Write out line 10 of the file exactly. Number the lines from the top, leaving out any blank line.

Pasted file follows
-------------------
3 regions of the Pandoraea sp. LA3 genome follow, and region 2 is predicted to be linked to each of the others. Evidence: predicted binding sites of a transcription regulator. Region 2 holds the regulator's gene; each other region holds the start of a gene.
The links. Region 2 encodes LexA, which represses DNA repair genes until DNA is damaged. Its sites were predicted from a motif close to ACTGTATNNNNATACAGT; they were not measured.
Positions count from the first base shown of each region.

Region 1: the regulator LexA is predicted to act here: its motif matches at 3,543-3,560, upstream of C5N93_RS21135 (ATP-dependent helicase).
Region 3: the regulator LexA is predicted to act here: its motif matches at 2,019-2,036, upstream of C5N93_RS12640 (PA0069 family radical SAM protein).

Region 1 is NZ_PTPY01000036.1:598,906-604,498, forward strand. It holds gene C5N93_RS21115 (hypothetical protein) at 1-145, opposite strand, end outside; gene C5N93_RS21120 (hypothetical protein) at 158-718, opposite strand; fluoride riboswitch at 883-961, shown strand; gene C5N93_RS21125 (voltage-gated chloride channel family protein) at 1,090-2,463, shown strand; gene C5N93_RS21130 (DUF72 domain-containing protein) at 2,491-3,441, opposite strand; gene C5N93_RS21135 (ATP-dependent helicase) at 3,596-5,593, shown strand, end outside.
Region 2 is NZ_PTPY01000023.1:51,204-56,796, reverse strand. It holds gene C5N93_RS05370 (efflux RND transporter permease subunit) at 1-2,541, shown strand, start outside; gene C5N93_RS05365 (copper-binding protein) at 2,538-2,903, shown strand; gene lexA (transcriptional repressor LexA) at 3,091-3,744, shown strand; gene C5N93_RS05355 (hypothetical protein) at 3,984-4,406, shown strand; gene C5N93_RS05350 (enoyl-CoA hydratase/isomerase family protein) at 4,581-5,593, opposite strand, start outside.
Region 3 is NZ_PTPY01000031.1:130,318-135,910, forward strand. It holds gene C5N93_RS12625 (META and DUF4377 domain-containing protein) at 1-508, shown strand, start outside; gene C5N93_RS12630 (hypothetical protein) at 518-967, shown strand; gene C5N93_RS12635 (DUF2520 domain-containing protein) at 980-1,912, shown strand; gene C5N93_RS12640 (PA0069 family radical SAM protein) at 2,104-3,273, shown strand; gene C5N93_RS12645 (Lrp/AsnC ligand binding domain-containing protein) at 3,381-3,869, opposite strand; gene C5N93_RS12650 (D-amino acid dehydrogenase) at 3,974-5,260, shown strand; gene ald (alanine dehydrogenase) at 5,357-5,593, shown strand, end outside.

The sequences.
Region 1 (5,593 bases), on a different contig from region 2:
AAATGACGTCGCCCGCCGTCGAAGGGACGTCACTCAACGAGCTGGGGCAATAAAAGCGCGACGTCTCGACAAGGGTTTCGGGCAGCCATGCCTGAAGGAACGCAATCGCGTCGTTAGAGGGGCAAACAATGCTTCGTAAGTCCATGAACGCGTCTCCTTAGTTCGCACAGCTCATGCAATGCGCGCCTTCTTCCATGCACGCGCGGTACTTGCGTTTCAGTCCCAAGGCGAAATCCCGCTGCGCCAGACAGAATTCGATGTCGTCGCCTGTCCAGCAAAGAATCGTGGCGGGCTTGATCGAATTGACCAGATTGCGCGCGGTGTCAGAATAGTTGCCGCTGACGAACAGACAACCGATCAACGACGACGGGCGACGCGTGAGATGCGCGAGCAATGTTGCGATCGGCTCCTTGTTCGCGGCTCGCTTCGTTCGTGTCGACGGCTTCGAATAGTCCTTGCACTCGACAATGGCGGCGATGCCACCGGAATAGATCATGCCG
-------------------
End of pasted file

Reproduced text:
Region 1 (5,593 bases), on a different contig from region 2: